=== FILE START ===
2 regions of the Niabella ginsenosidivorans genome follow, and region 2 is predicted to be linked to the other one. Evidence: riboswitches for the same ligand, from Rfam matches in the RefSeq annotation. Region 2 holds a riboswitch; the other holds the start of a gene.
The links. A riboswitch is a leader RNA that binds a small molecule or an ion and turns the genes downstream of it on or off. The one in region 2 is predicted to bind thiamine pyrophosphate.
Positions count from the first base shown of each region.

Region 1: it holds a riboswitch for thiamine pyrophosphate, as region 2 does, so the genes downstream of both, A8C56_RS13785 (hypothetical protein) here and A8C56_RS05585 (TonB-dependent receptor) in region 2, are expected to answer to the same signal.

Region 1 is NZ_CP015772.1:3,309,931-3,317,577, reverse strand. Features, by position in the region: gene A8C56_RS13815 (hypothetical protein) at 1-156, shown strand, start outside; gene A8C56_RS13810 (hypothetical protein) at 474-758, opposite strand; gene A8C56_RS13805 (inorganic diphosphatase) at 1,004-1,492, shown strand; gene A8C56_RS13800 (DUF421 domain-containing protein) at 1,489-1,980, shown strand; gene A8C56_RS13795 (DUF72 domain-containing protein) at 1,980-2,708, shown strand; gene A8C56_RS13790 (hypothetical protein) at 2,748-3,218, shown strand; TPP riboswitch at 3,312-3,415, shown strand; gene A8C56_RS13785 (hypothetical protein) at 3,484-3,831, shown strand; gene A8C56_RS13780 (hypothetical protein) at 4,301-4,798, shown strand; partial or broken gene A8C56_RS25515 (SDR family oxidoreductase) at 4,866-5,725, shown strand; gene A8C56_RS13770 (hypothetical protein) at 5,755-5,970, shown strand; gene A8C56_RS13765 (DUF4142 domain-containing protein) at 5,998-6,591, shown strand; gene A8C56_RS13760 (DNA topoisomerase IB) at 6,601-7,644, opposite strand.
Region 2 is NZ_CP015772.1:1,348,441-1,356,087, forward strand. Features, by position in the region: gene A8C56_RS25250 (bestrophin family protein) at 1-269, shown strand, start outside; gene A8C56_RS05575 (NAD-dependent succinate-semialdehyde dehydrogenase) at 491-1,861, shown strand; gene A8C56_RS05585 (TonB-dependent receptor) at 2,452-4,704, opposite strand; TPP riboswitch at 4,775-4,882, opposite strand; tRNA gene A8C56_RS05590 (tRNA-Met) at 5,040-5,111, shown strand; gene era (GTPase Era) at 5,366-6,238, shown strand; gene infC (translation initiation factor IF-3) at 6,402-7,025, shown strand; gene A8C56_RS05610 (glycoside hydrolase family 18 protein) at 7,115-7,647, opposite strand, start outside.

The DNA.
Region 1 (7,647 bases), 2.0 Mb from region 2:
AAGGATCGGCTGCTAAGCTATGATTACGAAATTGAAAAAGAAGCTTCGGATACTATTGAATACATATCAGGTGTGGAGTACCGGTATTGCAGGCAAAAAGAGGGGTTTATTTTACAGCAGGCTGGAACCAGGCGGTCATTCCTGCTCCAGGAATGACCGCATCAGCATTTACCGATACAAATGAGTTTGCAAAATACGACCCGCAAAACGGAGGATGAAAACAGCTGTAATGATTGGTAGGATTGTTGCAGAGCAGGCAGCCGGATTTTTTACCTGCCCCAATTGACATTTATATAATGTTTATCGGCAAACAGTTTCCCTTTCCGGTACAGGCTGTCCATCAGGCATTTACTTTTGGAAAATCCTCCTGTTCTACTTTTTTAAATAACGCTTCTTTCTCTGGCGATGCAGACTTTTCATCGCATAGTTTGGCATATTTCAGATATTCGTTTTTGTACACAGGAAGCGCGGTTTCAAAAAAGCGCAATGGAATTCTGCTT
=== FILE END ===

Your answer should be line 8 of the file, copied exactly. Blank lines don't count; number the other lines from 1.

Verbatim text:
Region 1 (7,647 bases), 2.0 Mb from region 2: